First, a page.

Nearly half the piratical attacks reported during the 1990s worldwide have taken place in Southeast Asia, mainly in the territorial and international waters of Indonesia. Since the beginning of the decade, the Singaporean authorities have taken firm unilateral and joint actions with their neighbours, resulting in a significant reduction of piracy in the Malacca and Singapore Straits. Elsewhere piracy is a low security priority often considered in terms of a very limited definition of 'security'. Piracy encompasses questions concerning non-state actors such as terrorists, secessionists and organized crime groups. It raises legal problems over the right of 'hot pursuit' as well as over the international legal definition of piracy, and logistical problems of policing. Closer cooperation in Southeast Asia, including institutionalization of anti-piracy measures into the ASEAN Regional Forum, has brought some results. However, greater efforts should be put into developing policies to alleviate the motivating socio-economic factors behind piracy.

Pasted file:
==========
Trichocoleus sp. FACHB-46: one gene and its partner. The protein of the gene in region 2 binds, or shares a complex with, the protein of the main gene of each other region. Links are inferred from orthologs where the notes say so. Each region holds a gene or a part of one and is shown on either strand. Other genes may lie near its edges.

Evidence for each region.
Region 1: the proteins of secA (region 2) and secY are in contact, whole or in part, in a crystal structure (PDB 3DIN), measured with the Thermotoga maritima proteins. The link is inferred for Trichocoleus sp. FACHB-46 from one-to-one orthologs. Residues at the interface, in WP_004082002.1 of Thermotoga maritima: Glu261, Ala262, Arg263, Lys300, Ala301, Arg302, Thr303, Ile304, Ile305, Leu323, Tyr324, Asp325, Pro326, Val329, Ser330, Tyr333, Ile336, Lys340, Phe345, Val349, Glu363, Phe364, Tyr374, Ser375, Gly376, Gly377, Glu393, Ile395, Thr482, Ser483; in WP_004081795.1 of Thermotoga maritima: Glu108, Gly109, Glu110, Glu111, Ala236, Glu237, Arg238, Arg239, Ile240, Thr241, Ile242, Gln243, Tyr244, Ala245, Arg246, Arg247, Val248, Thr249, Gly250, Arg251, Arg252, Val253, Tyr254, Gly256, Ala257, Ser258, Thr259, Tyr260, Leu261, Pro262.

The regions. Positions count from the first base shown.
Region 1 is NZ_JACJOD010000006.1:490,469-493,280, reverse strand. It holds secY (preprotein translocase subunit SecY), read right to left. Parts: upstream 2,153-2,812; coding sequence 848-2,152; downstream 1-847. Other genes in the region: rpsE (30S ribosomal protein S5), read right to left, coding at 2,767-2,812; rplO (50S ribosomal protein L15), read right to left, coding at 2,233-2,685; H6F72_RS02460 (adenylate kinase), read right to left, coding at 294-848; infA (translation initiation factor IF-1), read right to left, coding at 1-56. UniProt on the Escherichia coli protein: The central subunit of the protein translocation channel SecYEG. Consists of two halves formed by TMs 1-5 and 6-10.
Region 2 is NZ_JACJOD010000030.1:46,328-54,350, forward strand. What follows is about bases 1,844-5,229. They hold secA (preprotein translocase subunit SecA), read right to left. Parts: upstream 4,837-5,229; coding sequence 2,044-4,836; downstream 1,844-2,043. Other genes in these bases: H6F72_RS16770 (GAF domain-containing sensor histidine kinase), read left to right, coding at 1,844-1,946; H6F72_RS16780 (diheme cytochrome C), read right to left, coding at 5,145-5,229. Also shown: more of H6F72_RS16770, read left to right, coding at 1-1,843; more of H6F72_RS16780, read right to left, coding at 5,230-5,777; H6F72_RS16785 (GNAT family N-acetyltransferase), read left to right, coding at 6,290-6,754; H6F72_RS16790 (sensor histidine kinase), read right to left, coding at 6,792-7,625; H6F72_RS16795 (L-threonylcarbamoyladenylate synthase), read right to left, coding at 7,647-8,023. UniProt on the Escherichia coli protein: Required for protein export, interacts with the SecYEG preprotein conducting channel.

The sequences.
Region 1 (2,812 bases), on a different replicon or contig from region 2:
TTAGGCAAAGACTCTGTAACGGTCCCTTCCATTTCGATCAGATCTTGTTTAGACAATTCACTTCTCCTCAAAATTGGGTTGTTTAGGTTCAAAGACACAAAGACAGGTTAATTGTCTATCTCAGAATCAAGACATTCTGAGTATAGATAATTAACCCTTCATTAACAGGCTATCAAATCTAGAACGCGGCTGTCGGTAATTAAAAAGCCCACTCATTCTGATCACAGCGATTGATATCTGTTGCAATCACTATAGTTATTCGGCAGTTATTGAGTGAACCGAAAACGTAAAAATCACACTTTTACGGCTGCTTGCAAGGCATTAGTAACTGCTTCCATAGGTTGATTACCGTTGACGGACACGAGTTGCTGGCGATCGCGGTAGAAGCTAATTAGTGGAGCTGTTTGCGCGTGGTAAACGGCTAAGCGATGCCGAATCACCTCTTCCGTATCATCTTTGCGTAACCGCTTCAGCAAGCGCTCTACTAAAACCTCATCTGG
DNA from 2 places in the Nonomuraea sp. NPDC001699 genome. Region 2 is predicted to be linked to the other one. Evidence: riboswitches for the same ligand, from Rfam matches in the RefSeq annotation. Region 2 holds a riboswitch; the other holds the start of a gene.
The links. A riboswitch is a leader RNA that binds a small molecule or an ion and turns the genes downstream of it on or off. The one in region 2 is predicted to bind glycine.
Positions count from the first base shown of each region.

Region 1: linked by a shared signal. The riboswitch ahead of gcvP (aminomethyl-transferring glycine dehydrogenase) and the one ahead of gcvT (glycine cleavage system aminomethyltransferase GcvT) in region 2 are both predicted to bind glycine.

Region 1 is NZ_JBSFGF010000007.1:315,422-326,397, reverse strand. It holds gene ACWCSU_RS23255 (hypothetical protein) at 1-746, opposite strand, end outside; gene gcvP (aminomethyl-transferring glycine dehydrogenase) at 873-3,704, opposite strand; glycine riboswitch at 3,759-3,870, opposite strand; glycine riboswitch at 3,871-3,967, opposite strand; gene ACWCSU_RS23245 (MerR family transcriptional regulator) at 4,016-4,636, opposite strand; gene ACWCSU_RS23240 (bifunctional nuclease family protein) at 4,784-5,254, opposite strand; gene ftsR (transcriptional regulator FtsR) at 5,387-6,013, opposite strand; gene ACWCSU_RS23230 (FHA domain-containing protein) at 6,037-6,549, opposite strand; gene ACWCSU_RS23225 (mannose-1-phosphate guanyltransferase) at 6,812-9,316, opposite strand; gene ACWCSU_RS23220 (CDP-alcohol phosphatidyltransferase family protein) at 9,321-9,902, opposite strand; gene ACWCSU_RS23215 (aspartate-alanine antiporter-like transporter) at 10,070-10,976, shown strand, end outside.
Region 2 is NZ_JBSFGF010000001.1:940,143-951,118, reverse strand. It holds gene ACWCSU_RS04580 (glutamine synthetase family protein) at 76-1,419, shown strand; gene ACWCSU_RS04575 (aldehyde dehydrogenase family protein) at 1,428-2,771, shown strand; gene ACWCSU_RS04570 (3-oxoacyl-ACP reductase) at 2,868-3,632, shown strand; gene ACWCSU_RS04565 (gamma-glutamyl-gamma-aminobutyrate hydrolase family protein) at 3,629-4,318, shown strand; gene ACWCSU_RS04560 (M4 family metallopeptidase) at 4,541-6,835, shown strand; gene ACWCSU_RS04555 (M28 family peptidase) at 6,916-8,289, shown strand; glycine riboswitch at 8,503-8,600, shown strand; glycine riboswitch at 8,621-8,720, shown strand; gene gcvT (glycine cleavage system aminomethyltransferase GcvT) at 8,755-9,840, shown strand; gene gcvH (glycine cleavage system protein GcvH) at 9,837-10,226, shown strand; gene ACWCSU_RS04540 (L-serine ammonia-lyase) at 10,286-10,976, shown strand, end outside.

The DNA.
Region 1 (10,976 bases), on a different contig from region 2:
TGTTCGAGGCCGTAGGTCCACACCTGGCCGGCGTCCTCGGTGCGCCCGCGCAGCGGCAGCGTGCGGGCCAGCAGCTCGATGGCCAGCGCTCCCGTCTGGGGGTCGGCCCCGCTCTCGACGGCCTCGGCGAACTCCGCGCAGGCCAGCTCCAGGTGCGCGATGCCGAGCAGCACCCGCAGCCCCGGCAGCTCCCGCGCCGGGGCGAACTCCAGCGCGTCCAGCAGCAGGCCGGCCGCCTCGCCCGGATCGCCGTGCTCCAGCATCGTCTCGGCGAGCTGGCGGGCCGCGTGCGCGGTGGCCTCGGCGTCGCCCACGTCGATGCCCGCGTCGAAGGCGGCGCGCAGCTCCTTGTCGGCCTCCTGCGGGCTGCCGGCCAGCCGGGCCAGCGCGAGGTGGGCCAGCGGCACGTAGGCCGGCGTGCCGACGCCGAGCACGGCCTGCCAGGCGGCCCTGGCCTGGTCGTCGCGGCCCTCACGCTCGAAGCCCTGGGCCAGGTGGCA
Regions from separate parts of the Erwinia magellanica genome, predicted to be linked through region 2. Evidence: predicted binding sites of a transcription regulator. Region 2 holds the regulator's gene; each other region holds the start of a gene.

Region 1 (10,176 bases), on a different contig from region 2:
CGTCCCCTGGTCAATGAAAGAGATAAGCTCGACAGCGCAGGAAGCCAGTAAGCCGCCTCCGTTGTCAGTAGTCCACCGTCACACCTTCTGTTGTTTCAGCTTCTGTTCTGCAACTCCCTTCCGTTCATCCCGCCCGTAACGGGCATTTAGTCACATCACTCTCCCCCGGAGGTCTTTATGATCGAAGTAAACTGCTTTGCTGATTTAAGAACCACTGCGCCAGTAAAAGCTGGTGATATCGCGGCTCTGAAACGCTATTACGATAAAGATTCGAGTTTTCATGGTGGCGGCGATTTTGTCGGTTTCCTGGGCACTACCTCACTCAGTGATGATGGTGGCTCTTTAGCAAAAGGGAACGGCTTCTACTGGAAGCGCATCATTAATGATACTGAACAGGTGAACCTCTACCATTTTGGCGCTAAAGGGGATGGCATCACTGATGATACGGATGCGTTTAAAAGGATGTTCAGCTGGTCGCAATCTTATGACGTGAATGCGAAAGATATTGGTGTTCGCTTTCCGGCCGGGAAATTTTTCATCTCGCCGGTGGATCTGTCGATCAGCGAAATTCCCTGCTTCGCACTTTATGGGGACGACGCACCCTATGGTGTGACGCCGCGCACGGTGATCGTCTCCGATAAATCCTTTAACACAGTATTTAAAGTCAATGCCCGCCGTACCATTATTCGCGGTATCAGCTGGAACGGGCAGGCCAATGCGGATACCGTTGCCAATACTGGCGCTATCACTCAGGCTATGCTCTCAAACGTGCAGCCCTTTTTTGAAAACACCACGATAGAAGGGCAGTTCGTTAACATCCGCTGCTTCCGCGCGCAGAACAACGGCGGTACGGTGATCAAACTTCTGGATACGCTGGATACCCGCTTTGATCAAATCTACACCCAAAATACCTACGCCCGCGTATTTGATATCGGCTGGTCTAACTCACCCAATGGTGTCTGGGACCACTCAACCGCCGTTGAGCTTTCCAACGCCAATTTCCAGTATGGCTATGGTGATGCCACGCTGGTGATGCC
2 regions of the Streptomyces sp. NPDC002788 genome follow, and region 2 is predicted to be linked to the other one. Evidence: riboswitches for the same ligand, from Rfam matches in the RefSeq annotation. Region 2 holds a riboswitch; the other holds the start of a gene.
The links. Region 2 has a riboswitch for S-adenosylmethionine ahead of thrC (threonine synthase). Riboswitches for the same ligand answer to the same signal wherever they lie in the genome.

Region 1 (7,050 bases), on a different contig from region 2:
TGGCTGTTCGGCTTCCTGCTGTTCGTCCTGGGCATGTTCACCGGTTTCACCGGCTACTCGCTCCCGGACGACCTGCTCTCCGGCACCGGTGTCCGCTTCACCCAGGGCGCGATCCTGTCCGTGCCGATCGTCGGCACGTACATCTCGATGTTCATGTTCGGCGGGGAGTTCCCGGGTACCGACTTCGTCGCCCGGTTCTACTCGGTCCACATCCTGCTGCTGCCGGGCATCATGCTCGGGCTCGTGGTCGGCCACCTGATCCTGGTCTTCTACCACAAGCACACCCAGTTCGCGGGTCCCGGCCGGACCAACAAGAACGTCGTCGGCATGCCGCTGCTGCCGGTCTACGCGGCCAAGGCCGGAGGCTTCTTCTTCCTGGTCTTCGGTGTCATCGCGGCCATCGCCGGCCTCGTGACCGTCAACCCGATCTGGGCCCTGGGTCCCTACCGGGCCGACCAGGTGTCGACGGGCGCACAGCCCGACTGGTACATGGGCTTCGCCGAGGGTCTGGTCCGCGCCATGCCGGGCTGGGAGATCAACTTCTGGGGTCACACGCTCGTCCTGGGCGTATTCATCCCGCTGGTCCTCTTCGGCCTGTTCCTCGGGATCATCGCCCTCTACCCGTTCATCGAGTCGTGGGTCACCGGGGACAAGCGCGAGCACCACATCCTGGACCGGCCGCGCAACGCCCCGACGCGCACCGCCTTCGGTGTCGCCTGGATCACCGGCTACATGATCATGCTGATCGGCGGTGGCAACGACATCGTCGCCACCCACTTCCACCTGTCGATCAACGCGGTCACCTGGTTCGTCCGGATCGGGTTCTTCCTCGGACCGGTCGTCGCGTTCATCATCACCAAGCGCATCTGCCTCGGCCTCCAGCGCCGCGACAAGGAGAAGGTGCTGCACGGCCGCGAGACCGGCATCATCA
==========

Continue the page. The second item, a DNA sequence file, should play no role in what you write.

Abbott, Jason & Neil Renwick (1999) Piratical Violence and Maritime Security in Southeast Asia, Security Dialogue 30 (2): 183–196.